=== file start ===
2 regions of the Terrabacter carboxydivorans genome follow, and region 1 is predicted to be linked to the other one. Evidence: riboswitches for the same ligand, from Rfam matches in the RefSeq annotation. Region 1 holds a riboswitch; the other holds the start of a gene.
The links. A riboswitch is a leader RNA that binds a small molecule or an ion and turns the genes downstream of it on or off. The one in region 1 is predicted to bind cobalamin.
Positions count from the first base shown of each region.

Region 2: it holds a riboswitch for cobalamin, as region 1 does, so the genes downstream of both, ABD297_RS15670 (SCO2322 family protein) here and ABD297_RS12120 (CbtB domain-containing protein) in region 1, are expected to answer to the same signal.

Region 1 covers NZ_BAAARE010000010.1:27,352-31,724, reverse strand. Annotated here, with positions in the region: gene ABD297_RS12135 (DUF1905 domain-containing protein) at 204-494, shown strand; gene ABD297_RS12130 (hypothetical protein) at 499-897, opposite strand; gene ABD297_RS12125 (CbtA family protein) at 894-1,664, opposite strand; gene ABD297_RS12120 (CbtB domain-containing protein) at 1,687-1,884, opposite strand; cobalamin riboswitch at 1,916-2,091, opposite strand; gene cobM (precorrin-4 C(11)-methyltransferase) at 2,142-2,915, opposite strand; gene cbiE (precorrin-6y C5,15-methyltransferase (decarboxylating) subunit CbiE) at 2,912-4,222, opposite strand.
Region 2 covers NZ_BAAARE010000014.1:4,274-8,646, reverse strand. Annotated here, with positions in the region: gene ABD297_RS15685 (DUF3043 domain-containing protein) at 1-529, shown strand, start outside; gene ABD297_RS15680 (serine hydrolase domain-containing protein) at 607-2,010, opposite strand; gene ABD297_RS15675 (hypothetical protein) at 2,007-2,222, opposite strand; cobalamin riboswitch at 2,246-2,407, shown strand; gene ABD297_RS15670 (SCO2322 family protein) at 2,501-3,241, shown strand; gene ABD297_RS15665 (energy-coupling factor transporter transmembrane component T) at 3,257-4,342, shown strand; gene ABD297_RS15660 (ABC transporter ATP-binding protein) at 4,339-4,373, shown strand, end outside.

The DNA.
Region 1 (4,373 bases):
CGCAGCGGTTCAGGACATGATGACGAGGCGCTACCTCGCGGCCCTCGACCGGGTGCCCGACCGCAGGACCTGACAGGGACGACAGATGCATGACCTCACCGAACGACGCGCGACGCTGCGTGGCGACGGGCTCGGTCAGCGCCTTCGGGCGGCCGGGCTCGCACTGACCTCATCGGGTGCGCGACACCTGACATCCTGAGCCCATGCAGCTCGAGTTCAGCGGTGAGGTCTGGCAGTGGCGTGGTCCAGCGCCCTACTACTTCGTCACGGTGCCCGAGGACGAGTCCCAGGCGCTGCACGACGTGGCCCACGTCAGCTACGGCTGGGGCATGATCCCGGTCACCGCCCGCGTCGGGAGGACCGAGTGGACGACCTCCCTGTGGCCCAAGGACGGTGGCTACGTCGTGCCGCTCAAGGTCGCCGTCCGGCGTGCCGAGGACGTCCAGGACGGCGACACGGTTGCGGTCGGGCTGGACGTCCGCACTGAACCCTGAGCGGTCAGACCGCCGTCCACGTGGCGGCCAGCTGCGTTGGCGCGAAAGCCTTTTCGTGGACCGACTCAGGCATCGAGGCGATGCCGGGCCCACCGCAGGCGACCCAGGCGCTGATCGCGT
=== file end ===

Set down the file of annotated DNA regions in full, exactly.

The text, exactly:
2 regions of the Terrabacter carboxydivorans genome follow, and region 1 is predicted to be linked to the other one. Evidence: riboswitches for the same ligand, from Rfam matches in the RefSeq annotation. Region 1 holds a riboswitch; the other holds the start of a gene.
The links. A riboswitch is a leader RNA that binds a small molecule or an ion and turns the genes downstream of it on or off. The one in region 1 is predicted to bind cobalamin.
Positions count from the first base shown of each region.

Region 2: it holds a riboswitch for cobalamin, as region 1 does, so the genes downstream of both, ABD297_RS15670 (SCO2322 family protein) here and ABD297_RS12120 (CbtB domain-containing protein) in region 1, are expected to answer to the same signal.

Region 1 covers NZ_BAAARE010000010.1:27,352-31,724, reverse strand. Annotated here, with positions in the region: gene ABD297_RS12135 (DUF1905 domain-containing protein) at 204-494, shown strand; gene ABD297_RS12130 (hypothetical protein) at 499-897, opposite strand; gene ABD297_RS12125 (CbtA family protein) at 894-1,664, opposite strand; gene ABD297_RS12120 (CbtB domain-containing protein) at 1,687-1,884, opposite strand; cobalamin riboswitch at 1,916-2,091, opposite strand; gene cobM (precorrin-4 C(11)-methyltransferase) at 2,142-2,915, opposite strand; gene cbiE (precorrin-6y C5,15-methyltransferase (decarboxylating) subunit CbiE) at 2,912-4,222, opposite strand.
Region 2 covers NZ_BAAARE010000014.1:4,274-8,646, reverse strand. Annotated here, with positions in the region: gene ABD297_RS15685 (DUF3043 domain-containing protein) at 1-529, shown strand, start outside; gene ABD297_RS15680 (serine hydrolase domain-containing protein) at 607-2,010, opposite strand; gene ABD297_RS15675 (hypothetical protein) at 2,007-2,222, opposite strand; cobalamin riboswitch at 2,246-2,407, shown strand; gene ABD297_RS15670 (SCO2322 family protein) at 2,501-3,241, shown strand; gene ABD297_RS15665 (energy-coupling factor transporter transmembrane component T) at 3,257-4,342, shown strand; gene ABD297_RS15660 (ABC transporter ATP-binding protein) at 4,339-4,373, shown strand, end outside.

The DNA.
Region 1 (4,373 bases):
CGCAGCGGTTCAGGACATGATGACGAGGCGCTACCTCGCGGCCCTCGACCGGGTGCCCGACCGCAGGACCTGACAGGGACGACAGATGCATGACCTCACCGAACGACGCGCGACGCTGCGTGGCGACGGGCTCGGTCAGCGCCTTCGGGCGGCCGGGCTCGCACTGACCTCATCGGGTGCGCGACACCTGACATCCTGAGCCCATGCAGCTCGAGTTCAGCGGTGAGGTCTGGCAGTGGCGTGGTCCAGCGCCCTACTACTTCGTCACGGTGCCCGAGGACGAGTCCCAGGCGCTGCACGACGTGGCCCACGTCAGCTACGGCTGGGGCATGATCCCGGTCACCGCCCGCGTCGGGAGGACCGAGTGGACGACCTCCCTGTGGCCCAAGGACGGTGGCTACGTCGTGCCGCTCAAGGTCGCCGTCCGGCGTGCCGAGGACGTCCAGGACGGCGACACGGTTGCGGTCGGGCTGGACGTCCGCACTGAACCCTGAGCGGTCAGACCGCCGTCCACGTGGCGGCCAGCTGCGTTGGCGCGAAAGCCTTTTCGTGGACCGACTCAGGCATCGAGGCGATGCCGGGCCCACCGCAGGCGACCCAGGCGCTGATCGCGT